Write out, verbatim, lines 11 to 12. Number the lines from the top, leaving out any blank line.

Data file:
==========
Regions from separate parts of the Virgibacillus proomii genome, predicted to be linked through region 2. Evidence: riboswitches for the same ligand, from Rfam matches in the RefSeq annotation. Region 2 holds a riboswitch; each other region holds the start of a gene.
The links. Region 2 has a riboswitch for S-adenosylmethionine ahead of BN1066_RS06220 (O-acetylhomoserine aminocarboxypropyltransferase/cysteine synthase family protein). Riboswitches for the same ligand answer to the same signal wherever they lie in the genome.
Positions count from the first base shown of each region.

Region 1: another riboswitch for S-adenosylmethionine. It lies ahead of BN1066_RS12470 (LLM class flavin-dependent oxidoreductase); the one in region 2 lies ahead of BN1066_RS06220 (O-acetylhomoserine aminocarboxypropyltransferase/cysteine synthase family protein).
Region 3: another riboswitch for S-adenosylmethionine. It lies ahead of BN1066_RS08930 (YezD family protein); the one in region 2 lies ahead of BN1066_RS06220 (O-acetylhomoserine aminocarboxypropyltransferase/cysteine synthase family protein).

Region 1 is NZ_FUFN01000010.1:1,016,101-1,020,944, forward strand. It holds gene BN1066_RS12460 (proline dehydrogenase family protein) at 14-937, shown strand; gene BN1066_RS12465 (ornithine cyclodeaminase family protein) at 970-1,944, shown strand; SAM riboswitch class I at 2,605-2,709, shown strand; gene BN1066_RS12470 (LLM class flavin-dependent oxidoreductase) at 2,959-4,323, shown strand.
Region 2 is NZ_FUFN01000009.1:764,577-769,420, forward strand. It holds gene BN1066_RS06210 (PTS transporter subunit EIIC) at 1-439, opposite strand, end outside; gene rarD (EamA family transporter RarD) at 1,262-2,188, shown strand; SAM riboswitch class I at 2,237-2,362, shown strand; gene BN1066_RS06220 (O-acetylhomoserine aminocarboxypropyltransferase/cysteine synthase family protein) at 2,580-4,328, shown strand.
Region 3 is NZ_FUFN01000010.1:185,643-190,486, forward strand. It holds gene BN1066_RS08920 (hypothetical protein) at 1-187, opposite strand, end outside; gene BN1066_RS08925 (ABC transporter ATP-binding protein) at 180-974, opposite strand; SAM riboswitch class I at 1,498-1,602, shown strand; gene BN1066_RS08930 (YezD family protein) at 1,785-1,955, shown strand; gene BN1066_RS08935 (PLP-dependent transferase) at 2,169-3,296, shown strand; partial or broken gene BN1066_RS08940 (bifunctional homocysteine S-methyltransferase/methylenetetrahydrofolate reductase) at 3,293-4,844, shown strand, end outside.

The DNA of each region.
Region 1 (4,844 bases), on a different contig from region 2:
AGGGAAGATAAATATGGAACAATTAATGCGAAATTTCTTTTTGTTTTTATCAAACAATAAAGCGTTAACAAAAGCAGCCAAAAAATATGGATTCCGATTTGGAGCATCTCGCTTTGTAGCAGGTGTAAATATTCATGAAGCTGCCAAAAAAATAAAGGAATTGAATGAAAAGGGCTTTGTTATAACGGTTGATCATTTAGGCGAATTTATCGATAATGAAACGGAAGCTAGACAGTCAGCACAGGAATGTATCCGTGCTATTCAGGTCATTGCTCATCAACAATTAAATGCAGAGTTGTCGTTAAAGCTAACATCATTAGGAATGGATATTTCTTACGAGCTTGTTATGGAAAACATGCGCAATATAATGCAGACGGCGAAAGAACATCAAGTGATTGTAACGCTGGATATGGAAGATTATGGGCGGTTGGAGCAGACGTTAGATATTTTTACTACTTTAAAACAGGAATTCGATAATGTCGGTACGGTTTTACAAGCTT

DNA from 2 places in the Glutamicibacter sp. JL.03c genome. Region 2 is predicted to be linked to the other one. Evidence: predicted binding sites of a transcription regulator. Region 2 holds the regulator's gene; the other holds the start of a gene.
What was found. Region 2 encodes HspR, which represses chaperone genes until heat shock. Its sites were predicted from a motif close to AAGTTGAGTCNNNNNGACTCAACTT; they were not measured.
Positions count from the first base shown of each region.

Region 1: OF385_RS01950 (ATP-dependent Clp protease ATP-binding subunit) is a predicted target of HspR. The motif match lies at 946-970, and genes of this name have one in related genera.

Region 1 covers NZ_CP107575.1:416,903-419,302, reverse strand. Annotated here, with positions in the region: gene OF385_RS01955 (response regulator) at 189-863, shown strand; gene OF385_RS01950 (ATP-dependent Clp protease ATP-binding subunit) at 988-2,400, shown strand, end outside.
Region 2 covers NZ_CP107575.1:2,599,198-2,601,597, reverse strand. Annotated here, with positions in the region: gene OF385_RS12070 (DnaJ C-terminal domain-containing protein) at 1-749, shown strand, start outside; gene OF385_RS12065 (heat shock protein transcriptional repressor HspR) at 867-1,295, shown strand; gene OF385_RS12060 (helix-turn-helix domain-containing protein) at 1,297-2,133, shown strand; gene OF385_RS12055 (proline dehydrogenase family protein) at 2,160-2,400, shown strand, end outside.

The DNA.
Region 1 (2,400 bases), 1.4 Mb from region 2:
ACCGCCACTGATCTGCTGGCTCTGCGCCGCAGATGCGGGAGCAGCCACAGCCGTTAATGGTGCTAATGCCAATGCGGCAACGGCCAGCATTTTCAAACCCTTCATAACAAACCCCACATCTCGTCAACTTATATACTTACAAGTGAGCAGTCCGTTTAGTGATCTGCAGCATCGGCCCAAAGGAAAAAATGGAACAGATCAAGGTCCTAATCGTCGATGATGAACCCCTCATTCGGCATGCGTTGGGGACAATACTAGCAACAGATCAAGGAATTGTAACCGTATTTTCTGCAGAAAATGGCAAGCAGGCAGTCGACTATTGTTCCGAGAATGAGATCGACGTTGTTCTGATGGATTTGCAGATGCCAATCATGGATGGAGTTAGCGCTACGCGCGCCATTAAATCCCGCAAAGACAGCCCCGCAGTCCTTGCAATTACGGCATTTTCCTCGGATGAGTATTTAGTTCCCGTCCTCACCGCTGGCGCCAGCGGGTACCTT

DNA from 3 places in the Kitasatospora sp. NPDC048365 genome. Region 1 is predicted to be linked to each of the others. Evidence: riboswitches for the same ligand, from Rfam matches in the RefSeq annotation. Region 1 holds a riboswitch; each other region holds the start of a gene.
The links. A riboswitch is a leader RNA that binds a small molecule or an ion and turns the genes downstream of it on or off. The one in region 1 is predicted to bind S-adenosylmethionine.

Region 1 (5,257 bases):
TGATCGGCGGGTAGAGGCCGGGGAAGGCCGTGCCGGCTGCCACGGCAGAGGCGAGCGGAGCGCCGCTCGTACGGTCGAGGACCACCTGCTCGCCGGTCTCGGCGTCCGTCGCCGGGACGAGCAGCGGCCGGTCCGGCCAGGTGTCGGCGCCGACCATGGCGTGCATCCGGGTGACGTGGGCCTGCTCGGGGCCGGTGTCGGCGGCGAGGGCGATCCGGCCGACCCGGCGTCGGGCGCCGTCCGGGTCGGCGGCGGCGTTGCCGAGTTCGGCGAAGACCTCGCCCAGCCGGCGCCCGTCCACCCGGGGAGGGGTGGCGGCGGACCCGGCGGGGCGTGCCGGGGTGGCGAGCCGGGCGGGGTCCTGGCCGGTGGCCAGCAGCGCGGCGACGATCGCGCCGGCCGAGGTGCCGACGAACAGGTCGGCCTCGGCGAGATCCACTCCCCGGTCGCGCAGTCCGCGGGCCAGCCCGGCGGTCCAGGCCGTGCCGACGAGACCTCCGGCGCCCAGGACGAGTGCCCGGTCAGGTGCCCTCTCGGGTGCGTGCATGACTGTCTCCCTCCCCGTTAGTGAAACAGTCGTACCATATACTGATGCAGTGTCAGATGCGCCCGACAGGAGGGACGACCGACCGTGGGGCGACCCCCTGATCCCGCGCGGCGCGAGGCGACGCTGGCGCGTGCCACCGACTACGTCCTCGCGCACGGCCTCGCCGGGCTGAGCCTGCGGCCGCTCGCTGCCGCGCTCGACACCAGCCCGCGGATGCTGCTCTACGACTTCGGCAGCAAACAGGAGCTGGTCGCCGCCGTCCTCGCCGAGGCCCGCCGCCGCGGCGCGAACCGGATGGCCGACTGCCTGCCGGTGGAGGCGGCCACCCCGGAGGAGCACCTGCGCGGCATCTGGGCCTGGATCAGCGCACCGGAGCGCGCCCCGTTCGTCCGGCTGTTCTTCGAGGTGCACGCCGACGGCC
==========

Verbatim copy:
AGGGAAGATAAATATGGAACAATTAATGCGAAATTTCTTTTTGTTTTTATCAAACAATAAAGCGTTAACAAAAGCAGCCAAAAAATATGGATTCCGATTTGGAGCATCTCGCTTTGTAGCAGGTGTAAATATTCATGAAGCTGCCAAAAAAATAAAGGAATTGAATGAAAAGGGCTTTGTTATAACGGTTGATCATTTAGGCGAATTTATCGATAATGAAACGGAAGCTAGACAGTCAGCACAGGAATGTATCCGTGCTATTCAGGTCATTGCTCATCAACAATTAAATGCAGAGTTGTCGTTAAAGCTAACATCATTAGGAATGGATATTTCTTACGAGCTTGTTATGGAAAACATGCGCAATATAATGCAGACGGCGAAAGAACATCAAGTGATTGTAACGCTGGATATGGAAGATTATGGGCGGTTGGAGCAGACGTTAGATATTTTTACTACTTTAAAACAGGAATTCGATAATGTCGGTACGGTTTTACAAGCTT

DNA from 2 places in the Glutamicibacter sp. JL.03c genome. Region 2 is predicted to be linked to the other one. Evidence: predicted binding sites of a transcription regulator. Region 2 holds the regulator's gene; the other holds the start of a gene.